DISCLAIMER: This is my favourite game of all time, so please excuse any outrageous favouritism!
Front Mission 3 is a strategy role-playing game released by Squaresoft (now Square-Enix) on the Playstation 1.
Originally released in Japan in 1999, it was the first of the series to receive official North American and European translations, both released in 2000. The game also in places bears a resemblance to a visual novel, where the story is progressed and explained through verbal interactions between characters.
Set in the year 2112, the Front Mission takes place in the real world, albeit one where nations have formed large power blocs, such as the Oceania Cooperative Union (OCU) in the pacific and the United States of the New Continent (USN) in the Americas and the Da Han Zhong Republic (DHZ) which represents a Chinese superpower.
The story itself isn't particularly gripping in terms of the direction it takes, being a fairly typical “War is bad and evil but we must BATTLE!” anti-war message, but the script varies wildly from the functional to the truly humorous and the personalities of the characters are nicely drawn out. In one cut-scene for example several enemy soldiers are discussing the imminent attack from the player's party; “I don't wanna die!” cries one. “Silence! We will stand here and fight!” orders the senior officer in his command mecha, “You're only brave because you have that,” says a third, pointing to the officer's huge machine “and you have that because your dad is the General!”.
The main part of the game is a turn based strategy where the player controls a team of up to four combat mecha known as Wanzers (a contraction of “Wanderung Panzer” or walking tank). Each character pilots their own Wanzer, but the choice of machine and how it is fitted with weapons is entirely up to the player. Arm, torso, leg and backpack components can be switched between Wanzers, and fitting particular parts allows different combinations of speed, power, capacity to mount weapons as well as granting the pilot the chance to learn special “Battle Skills”, which are signature special moves that increase the lethality or survival chances of the Wanzers in combat. The play style, which uses Action Points to determine how far a unit can move, how strong its attacks can be and if it can counter attack when threatened will be very familiar to players of games such as Advance Wars and the Tactics series of games, albeit without any unit creation during the scenario.
Missions are fairly standard for the genre including defending a friendly target from enemies or defeating all the enemies on the map. However, for its age and considering the limitations of the Playstation, the graphics of the battle scenes are fairly impressive. When selecting your units to move and attack, they are presented on a rotatable 3D map with animated sprites (a lot like the sprites from the original Front Mission on the SNES) but once you choose an Attack action, the camera zooms in and a fully 3D animated attack sequence is shown. Though the textures of the terrain and sometimes the Wanzers themselves can look quite pixellated and blocky, the animation of the robots is very smooth and the frame-rate rarely suffers. Each pilot even has their own victory pose animation when they destroy an enemy tank, helicopter or Wanzer. Infantry also play a small role, and very unusually for this type of game pilots can eject from their machines and take control of other abandoned units during the battle.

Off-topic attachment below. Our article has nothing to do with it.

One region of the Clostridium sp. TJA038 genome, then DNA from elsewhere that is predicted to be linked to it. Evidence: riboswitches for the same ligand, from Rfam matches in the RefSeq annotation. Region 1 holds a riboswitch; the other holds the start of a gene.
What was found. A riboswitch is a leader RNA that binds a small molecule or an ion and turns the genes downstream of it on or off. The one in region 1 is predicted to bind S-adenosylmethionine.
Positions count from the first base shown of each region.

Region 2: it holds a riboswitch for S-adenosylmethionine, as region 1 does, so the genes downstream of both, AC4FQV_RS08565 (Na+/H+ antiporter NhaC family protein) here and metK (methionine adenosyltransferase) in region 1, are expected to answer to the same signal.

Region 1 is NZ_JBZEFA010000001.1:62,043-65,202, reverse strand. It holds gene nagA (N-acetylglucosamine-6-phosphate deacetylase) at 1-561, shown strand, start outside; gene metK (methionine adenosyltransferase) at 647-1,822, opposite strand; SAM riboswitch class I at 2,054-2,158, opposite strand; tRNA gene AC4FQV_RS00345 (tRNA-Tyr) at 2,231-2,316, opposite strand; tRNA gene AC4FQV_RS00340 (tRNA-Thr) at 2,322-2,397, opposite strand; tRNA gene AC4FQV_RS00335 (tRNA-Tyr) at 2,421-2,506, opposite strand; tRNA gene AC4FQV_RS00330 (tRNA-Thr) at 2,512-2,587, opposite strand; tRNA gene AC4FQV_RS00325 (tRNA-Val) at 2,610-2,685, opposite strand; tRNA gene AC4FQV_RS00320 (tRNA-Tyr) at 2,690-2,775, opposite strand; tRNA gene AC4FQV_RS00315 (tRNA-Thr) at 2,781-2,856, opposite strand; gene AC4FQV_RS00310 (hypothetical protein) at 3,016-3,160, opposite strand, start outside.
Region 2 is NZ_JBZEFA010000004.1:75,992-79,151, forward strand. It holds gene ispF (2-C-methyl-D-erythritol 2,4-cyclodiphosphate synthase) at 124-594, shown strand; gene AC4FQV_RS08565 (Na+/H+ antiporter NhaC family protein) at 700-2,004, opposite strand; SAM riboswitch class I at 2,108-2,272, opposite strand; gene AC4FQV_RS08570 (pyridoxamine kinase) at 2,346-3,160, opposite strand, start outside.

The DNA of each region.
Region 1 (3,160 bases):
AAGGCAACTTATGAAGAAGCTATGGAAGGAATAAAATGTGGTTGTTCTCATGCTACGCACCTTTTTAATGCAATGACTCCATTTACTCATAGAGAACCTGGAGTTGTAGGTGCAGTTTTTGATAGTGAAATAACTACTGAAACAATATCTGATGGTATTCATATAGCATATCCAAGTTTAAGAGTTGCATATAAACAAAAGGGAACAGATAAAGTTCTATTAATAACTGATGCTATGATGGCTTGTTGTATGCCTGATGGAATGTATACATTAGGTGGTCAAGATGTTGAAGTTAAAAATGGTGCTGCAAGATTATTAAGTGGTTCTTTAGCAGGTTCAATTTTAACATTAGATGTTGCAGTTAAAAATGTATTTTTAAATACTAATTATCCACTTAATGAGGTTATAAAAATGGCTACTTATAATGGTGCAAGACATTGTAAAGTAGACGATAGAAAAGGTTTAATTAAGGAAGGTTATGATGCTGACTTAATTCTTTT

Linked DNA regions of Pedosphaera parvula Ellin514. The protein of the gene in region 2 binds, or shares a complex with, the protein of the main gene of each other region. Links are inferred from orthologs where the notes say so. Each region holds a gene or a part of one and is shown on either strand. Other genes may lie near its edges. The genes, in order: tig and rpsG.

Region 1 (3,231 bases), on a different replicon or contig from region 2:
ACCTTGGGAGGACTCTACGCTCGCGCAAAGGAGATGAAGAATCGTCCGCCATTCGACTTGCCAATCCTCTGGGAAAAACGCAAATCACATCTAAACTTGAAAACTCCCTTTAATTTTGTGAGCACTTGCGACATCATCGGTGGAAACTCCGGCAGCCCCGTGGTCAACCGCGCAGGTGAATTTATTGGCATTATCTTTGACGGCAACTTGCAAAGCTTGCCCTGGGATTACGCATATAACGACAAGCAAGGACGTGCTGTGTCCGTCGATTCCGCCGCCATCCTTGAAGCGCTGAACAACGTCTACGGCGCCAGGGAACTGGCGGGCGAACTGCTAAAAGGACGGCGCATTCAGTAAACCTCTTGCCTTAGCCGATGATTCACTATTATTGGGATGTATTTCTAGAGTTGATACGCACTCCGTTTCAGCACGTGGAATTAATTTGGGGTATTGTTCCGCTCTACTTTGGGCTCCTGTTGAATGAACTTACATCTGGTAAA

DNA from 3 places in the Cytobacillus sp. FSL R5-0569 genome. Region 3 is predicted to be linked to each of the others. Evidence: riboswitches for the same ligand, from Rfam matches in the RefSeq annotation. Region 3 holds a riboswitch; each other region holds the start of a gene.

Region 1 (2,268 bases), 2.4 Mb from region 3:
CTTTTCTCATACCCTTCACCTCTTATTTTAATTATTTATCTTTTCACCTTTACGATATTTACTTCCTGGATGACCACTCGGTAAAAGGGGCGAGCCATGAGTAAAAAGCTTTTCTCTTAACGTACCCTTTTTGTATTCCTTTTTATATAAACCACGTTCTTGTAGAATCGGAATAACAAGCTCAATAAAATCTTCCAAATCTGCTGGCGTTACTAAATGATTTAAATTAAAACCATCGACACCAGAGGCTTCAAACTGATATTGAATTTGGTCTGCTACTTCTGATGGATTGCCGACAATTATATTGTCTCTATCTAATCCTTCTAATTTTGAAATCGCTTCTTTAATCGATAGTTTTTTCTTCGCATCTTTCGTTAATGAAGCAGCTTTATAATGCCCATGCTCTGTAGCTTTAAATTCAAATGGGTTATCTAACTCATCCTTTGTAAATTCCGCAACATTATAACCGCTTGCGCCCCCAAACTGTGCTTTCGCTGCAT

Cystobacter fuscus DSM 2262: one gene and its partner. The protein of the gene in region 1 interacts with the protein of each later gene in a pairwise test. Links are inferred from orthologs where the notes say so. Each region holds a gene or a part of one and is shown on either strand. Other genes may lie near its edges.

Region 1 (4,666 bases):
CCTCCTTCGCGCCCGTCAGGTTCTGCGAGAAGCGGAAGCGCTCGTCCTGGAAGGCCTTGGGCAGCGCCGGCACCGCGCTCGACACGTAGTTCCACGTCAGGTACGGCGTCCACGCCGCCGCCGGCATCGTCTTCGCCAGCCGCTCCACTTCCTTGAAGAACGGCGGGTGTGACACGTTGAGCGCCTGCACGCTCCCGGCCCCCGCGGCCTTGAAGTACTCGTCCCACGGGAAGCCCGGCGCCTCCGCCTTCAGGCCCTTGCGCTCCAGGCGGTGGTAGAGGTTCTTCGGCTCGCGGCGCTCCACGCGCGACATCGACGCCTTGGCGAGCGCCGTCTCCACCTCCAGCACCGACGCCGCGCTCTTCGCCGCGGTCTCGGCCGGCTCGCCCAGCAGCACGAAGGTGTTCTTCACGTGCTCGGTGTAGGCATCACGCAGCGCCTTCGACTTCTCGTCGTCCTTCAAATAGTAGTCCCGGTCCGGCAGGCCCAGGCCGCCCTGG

In regards to sound, which is often a key part of any Squaresoft game from the 1990s, the music itself varies from the well-written and enjoyable to the quite frankly mediocre. Though no track is so short as to be irritating, few of the tunes really stand out, though a standard “Squarism” is present in the music played at the successful completion of a mission which is upbeat and quite memorable.
This said, the sound effects in battle are very very well chosen, the Wanzer's actuators whirring as they move, the snap-snap-snap of a mecha-sized machine gun unloading into an enemy and the metallic crunch as one Wanzer fights in melee with another using a gigantic knuckle duster or military-grade pile-driver, even down to the smash as a limb breaks off or a mecha collapses to the ground defeated The sound effects in my opinion really add to the fun of the game, and are some of the best in any Playstation 1 game.
The game does have a lot of hidden depths beyond the story and strategy elements, including a psuedo-internet where the player can browse websites belonging to nations and corporations in the game, and cunning searching and hacking are rewarded with bonus parts for your Wanzers as well as many easter eggs. There's even an email system where the characters can send and receive information to and from non-player characters.
In summary, Front Mission 3 is a game which can reward perseverance and is recommended to fans of strategy games and mecha in general. Though the dialogue can be dry and long-winded at times, this isn't unusual in the genre, and the personalities of the characters shine through, if not particularly deeply.
The original PS1 disk is still available through Ebay and Amazon, though it can be pricey as it was not produced in large numbers in English, but for owners of the PS3 it was made available in the PSN store in 2010 and I recommend picking it up if turn-based strategy and giant robots are your thing.
GamesYouloved would like to thank, Bort_Malice. Our Guest Blogger for his RETRO gaming memories.